You’re probably stressed by now just reading this. Exhausting huh? Chances are, if you know an adoptee they struggle with these issues as well. Some hide it, others embrace it. Some still live in what we call a “fog” and have absolutely no idea these feelings of grief and anxiety and depression even exist. Maybe they are aware and struggle but don’t know why. I have struggled with these issues all my life and I never realized until recently how it all ties back to my abandonment/adoption.

Don’t get me wrong—adoption can be great. CAN be. But it always always begins with trauma for the adoptee. Somewhere along the line, someone decided to abandon/give away/leave and even if it isn’t meant to, it hurts. Being given up or abandoned will fuck someone up for life. Over the past year I have been meeting more and more adoptees who share these same experiences and subconscious responses that abandonment has hard wired into our brains. It has been refreshing to know that what I experience is normal for adoptees because they experience it too. I’m growing ever more thankful for these connections that validate my existence. Despite our different beginnings and backgrounds and different upbringings, we function the same way because of the burden we all carry. It can get to be exhausting.

So just for a day, I would like to experience what it is to be a normal, non-dysfunctional, non-adopted human. Sometimes this anxious brain just needs a break.

To my Indian mom on Mother’s Day…

Dear mom,

Happy Mother’s Day, wherever you are. I may not be with you, but you are with me. I see you everyday. I see you in my tiny hands. I see you in my small wrists and my funny looking feet. I see you in my knobby knees and my monkey toes. I see you in my unbearably frizzy Indian hair, in my smile, and maybe even my laugh. Wherever I go, I know you’re a part of me. I’m truly thankful for that. Thank you for giving me life. I think of you always mom. ♥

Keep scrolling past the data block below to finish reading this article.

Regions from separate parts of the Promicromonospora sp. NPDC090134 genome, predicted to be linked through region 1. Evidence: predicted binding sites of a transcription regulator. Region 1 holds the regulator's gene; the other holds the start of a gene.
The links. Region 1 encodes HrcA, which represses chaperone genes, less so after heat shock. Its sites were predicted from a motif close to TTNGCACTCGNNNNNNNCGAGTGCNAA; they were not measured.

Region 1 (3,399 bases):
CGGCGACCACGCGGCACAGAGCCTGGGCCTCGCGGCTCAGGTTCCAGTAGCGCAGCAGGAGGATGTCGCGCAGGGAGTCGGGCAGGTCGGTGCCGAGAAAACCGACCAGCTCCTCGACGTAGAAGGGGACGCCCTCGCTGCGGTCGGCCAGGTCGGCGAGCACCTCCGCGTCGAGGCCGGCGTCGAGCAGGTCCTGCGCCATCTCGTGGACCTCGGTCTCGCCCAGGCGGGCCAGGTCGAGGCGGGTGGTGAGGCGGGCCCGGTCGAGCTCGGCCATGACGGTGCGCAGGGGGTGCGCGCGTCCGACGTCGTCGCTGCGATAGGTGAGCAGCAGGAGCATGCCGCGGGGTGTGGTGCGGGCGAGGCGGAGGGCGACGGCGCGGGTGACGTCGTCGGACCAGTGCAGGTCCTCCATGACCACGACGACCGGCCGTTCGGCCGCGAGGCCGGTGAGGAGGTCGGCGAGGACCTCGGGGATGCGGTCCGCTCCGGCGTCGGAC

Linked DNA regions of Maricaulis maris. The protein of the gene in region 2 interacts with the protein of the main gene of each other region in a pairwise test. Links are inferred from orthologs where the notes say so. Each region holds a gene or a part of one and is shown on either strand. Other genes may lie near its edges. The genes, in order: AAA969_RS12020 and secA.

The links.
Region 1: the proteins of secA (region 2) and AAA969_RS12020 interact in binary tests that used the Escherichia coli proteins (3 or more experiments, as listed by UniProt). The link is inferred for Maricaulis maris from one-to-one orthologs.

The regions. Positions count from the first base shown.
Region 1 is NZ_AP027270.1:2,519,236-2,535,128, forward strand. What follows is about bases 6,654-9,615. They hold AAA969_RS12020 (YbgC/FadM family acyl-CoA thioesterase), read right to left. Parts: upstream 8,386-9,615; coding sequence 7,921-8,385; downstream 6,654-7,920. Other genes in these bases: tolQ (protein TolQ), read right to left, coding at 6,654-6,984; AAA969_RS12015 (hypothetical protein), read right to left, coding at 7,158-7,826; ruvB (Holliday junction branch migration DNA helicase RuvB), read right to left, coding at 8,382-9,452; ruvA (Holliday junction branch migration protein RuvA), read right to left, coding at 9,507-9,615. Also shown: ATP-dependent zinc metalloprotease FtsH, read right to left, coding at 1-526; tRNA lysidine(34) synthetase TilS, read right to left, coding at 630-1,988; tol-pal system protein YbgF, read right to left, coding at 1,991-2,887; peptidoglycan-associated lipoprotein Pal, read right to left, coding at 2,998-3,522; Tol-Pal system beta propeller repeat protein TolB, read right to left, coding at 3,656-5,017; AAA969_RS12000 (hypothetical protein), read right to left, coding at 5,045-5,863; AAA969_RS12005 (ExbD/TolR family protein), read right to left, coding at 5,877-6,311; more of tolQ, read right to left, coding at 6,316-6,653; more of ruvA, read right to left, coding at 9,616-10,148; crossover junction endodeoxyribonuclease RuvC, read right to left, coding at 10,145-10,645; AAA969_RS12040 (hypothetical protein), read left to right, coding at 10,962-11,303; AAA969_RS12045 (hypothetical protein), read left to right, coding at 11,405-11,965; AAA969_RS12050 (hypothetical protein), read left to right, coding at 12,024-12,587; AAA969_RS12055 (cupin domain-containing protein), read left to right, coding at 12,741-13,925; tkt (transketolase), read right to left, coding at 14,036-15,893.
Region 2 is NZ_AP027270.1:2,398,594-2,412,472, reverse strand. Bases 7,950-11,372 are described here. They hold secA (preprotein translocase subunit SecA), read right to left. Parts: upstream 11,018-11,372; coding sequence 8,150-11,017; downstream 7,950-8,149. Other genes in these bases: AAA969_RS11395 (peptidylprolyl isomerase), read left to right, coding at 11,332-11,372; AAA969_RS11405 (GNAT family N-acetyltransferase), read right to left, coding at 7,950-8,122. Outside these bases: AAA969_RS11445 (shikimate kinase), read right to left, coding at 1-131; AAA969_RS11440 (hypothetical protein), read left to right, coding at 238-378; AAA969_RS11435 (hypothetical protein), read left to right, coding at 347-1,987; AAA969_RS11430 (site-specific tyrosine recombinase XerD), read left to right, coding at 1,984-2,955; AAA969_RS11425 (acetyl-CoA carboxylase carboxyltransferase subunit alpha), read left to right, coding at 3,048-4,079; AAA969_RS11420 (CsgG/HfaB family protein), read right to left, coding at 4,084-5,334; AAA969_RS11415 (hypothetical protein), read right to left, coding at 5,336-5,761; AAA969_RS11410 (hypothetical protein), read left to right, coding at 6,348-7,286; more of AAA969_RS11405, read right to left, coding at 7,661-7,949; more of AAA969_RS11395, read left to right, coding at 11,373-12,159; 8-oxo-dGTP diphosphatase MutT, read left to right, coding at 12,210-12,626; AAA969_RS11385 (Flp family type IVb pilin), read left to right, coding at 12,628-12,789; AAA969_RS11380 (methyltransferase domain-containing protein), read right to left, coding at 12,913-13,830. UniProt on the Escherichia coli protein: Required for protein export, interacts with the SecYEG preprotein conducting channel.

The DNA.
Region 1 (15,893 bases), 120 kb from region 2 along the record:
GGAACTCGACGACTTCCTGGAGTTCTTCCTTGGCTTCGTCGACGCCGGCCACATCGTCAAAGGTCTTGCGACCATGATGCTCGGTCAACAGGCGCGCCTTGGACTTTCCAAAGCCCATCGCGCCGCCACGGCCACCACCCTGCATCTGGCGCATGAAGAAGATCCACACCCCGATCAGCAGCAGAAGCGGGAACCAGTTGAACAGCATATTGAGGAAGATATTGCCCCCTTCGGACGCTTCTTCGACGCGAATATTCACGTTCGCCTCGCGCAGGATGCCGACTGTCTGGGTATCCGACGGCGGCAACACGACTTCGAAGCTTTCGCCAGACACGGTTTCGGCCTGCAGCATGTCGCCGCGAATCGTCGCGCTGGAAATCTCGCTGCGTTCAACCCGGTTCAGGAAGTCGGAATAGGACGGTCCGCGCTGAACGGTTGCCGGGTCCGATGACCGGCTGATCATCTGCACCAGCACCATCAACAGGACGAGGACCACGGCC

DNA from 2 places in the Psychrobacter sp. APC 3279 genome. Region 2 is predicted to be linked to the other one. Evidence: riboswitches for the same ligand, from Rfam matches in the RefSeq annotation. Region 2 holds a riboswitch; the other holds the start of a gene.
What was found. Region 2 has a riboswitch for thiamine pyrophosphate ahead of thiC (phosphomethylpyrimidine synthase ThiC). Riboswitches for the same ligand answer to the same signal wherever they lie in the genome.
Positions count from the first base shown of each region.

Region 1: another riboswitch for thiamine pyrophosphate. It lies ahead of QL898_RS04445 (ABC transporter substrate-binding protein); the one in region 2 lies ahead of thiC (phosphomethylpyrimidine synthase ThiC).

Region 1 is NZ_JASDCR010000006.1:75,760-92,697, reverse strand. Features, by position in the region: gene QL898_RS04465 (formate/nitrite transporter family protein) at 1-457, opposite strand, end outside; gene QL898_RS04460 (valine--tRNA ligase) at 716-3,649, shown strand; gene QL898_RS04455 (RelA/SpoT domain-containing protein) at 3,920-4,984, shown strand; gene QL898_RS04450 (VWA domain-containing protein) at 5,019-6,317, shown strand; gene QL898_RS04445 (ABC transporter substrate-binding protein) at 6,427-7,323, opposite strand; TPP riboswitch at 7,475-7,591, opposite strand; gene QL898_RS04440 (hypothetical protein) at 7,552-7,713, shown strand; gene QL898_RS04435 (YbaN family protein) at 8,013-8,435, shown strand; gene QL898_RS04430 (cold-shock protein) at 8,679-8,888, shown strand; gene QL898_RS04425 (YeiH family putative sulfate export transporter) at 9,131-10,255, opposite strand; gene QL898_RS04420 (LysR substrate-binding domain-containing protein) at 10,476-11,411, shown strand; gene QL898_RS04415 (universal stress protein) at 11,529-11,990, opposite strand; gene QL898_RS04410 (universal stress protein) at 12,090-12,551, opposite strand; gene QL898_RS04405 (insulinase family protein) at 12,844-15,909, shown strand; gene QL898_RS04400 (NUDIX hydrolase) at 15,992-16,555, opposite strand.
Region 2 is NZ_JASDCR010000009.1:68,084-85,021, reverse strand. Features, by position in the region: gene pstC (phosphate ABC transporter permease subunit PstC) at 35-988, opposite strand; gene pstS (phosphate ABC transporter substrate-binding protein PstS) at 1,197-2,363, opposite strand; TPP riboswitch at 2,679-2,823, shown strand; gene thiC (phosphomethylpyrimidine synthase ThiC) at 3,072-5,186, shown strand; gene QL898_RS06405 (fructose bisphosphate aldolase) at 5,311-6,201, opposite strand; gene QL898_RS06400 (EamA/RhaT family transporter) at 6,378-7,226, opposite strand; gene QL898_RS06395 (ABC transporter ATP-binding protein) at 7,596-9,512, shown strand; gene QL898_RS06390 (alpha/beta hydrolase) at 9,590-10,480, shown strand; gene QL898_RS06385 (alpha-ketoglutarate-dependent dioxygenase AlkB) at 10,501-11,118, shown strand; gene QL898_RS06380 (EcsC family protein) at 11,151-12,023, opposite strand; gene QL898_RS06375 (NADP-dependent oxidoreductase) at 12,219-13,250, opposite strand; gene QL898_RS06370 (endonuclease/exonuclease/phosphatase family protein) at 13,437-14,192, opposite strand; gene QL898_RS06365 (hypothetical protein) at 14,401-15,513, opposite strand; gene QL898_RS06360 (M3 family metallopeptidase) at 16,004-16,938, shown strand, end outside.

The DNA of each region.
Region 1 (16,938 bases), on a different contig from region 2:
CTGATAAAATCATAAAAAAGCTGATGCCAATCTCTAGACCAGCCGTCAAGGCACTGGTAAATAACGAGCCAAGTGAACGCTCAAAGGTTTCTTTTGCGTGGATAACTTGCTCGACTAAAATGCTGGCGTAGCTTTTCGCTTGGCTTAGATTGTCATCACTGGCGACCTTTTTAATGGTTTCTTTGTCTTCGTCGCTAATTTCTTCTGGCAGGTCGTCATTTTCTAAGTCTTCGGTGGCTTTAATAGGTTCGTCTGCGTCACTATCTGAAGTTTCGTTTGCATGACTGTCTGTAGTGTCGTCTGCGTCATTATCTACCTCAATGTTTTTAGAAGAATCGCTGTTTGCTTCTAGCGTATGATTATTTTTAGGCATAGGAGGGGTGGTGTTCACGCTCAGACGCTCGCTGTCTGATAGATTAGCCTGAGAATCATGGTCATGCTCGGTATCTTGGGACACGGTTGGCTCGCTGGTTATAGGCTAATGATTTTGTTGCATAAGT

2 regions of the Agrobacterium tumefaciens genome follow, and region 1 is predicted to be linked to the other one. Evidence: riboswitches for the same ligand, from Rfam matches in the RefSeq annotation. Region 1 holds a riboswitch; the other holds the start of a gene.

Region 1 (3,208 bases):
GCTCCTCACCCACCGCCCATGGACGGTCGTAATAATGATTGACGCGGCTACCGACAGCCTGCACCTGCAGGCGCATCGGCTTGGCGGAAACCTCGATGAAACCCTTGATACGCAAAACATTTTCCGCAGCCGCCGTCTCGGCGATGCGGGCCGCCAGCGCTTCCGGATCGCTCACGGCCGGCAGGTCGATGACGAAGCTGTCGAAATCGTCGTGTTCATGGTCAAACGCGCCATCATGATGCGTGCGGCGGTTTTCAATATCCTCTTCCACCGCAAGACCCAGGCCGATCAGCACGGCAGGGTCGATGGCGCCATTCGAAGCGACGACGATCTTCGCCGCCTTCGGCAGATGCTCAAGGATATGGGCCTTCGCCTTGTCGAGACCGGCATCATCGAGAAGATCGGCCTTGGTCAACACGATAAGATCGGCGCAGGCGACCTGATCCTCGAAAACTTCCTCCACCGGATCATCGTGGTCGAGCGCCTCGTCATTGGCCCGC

-pranali

To my mom on Mother’s Day…

Not many people get to say that they travelled with their mom through Mumbai (it was Bombay at the time) with Raju, the taxi driver who turned out to be an Indian jewel smuggler with the mafia. And that’s just one of our many adventures together! (I still have my ring from Raju.) My Bombay buddy travelled around the world to call me her daughter and bring me home to America, and I’m forever grateful. Love ya mama bear, and Happy Mother’s Day❤️

Knobby Knees and Monkey Toes

I finally finished, “A Long Way Home: A Memoir” by Saroo Brierley. I began reading it several months ago, but decided to take a break considering how heavy it was for me to read.

I only had a few chapters left to read, and once I started reading again I wondered why I ever stopped. I couldn’t put it down! Then I got to the pictures at the end of the book, and was mesmerized in particular by this photo: